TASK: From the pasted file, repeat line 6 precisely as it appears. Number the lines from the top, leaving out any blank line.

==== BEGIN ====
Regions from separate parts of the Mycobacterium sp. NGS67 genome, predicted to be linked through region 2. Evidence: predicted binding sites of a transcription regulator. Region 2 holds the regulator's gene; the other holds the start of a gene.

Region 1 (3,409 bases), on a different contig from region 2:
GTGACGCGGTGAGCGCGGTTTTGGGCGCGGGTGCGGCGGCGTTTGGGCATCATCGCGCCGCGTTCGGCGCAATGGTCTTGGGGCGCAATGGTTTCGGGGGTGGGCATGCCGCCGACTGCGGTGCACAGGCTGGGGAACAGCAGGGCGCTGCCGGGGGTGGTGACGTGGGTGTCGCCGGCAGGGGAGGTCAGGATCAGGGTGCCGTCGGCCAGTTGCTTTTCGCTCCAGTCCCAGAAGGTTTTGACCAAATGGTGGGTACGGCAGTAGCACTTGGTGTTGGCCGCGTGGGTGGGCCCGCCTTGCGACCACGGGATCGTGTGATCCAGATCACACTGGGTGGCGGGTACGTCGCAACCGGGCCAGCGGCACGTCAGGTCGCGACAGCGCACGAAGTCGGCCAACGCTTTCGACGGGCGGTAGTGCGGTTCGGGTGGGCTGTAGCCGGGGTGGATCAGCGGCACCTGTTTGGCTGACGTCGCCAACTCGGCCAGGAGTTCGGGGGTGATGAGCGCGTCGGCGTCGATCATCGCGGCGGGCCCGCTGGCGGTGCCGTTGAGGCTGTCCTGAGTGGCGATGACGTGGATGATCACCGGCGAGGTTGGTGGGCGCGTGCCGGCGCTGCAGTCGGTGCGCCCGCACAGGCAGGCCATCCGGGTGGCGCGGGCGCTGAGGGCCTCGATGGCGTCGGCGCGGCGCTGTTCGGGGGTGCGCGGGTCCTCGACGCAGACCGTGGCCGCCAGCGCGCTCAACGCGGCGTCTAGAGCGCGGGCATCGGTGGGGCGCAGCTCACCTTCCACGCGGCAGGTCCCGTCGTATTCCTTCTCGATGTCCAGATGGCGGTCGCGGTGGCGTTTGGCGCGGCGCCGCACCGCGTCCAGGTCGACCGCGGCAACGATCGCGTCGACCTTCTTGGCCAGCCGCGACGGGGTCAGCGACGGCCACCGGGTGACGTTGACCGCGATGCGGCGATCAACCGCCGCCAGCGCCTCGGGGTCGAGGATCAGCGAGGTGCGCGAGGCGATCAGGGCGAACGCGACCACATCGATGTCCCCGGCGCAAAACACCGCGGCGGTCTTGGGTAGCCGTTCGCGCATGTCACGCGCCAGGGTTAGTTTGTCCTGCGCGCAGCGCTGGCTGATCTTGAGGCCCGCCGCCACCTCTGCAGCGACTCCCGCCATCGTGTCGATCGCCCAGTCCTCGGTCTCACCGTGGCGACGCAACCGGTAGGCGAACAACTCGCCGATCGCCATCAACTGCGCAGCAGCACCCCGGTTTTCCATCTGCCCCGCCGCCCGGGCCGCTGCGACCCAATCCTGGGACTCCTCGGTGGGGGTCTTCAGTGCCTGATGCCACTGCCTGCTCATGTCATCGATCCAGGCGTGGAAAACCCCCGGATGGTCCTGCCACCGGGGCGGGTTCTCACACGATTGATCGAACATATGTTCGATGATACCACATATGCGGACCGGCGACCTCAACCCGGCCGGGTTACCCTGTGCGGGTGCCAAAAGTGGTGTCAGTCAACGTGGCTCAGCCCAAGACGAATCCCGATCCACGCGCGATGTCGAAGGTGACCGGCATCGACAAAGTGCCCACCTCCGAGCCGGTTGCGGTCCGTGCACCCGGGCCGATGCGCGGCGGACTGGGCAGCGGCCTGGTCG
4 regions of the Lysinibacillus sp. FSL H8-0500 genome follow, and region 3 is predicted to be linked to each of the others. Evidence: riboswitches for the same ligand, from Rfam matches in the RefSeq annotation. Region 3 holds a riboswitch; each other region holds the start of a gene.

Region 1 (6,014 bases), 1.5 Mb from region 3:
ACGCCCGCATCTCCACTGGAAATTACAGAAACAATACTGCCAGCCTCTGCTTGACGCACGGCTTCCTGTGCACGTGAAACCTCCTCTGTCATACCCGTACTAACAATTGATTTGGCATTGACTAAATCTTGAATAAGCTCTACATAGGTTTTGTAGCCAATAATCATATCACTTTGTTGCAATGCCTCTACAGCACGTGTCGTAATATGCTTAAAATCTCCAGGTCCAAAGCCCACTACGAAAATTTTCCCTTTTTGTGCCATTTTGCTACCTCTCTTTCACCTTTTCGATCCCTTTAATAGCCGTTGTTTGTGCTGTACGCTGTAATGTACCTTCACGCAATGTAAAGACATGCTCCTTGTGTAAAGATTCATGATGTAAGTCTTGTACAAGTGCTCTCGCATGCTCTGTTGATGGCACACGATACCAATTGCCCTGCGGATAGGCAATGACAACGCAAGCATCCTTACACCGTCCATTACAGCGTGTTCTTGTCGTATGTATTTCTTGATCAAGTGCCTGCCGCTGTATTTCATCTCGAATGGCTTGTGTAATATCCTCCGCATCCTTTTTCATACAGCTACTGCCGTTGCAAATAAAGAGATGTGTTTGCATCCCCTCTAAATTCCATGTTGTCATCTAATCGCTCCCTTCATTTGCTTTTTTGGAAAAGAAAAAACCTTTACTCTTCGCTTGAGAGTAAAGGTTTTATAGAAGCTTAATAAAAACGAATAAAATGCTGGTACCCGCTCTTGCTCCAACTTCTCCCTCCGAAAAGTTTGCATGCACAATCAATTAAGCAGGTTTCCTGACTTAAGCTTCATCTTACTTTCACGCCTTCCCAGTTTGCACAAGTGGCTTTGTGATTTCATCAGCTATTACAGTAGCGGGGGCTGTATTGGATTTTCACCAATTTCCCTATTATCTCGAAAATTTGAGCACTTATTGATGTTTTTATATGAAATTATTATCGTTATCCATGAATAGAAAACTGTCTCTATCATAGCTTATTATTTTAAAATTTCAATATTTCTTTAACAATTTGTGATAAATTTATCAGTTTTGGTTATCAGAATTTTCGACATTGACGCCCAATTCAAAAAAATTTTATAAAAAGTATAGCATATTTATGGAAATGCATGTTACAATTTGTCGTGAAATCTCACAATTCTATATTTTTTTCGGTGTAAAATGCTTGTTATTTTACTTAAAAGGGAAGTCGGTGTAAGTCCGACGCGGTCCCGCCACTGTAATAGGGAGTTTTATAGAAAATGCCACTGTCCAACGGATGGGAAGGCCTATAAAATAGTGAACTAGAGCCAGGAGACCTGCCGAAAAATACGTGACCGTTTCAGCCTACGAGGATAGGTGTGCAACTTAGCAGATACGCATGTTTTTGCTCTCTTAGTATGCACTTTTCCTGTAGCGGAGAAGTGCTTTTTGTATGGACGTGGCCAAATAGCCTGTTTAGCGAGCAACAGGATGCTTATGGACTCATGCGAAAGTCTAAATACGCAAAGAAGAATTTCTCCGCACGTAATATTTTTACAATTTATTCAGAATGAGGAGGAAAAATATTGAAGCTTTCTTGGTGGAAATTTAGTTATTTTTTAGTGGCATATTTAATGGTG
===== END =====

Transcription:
ACGCCCGCATCTCCACTGGAAATTACAGAAACAATACTGCCAGCCTCTGCTTGACGCACGGCTTCCTGTGCACGTGAAACCTCCTCTGTCATACCCGTACTAACAATTGATTTGGCATTGACTAAATCTTGAATAAGCTCTACATAGGTTTTGTAGCCAATAATCATATCACTTTGTTGCAATGCCTCTACAGCACGTGTCGTAATATGCTTAAAATCTCCAGGTCCAAAGCCCACTACGAAAATTTTCCCTTTTTGTGCCATTTTGCTACCTCTCTTTCACCTTTTCGATCCCTTTAATAGCCGTTGTTTGTGCTGTACGCTGTAATGTACCTTCACGCAATGTAAAGACATGCTCCTTGTGTAAAGATTCATGATGTAAGTCTTGTACAAGTGCTCTCGCATGCTCTGTTGATGGCACACGATACCAATTGCCCTGCGGATAGGCAATGACAACGCAAGCATCCTTACACCGTCCATTACAGCGTGTTCTTGTCGTATGTATTTCTTGATCAAGTGCCTGCCGCTGTATTTCATCTCGAATGGCTTGTGTAATATCCTCCGCATCCTTTTTCATACAGCTACTGCCGTTGCAAATAAAGAGATGTGTTTGCATCCCCTCTAAATTCCATGTTGTCATCTAATCGCTCCCTTCATTTGCTTTTTTGGAAAAGAAAAAACCTTTACTCTTCGCTTGAGAGTAAAGGTTTTATAGAAGCTTAATAAAAACGAATAAAATGCTGGTACCCGCTCTTGCTCCAACTTCTCCCTCCGAAAAGTTTGCATGCACAATCAATTAAGCAGGTTTCCTGACTTAAGCTTCATCTTACTTTCACGCCTTCCCAGTTTGCACAAGTGGCTTTGTGATTTCATCAGCTATTACAGTAGCGGGGGCTGTATTGGATTTTCACCAATTTCCCTATTATCTCGAAAATTTGAGCACTTATTGATGTTTTTATATGAAATTATTATCGTTATCCATGAATAGAAAACTGTCTCTATCATAGCTTATTATTTTAAAATTTCAATATTTCTTTAACAATTTGTGATAAATTTATCAGTTTTGGTTATCAGAATTTTCGACATTGACGCCCAATTCAAAAAAATTTTATAAAAAGTATAGCATATTTATGGAAATGCATGTTACAATTTGTCGTGAAATCTCACAATTCTATATTTTTTTCGGTGTAAAATGCTTGTTATTTTACTTAAAAGGGAAGTCGGTGTAAGTCCGACGCGGTCCCGCCACTGTAATAGGGAGTTTTATAGAAAATGCCACTGTCCAACGGATGGGAAGGCCTATAAAATAGTGAACTAGAGCCAGGAGACCTGCCGAAAAATACGTGACCGTTTCAGCCTACGAGGATAGGTGTGCAACTTAGCAGATACGCATGTTTTTGCTCTCTTAGTATGCACTTTTCCTGTAGCGGAGAAGTGCTTTTTGTATGGACGTGGCCAAATAGCCTGTTTAGCGAGCAACAGGATGCTTATGGACTCATGCGAAAGTCTAAATACGCAAAGAAGAATTTCTCCGCACGTAATATTTTTACAATTTATTCAGAATGAGGAGGAAAAATATTGAAGCTTTCTTGGTGGAAATTTAGTTATTTTTTAGTGGCATATTTAATGGTG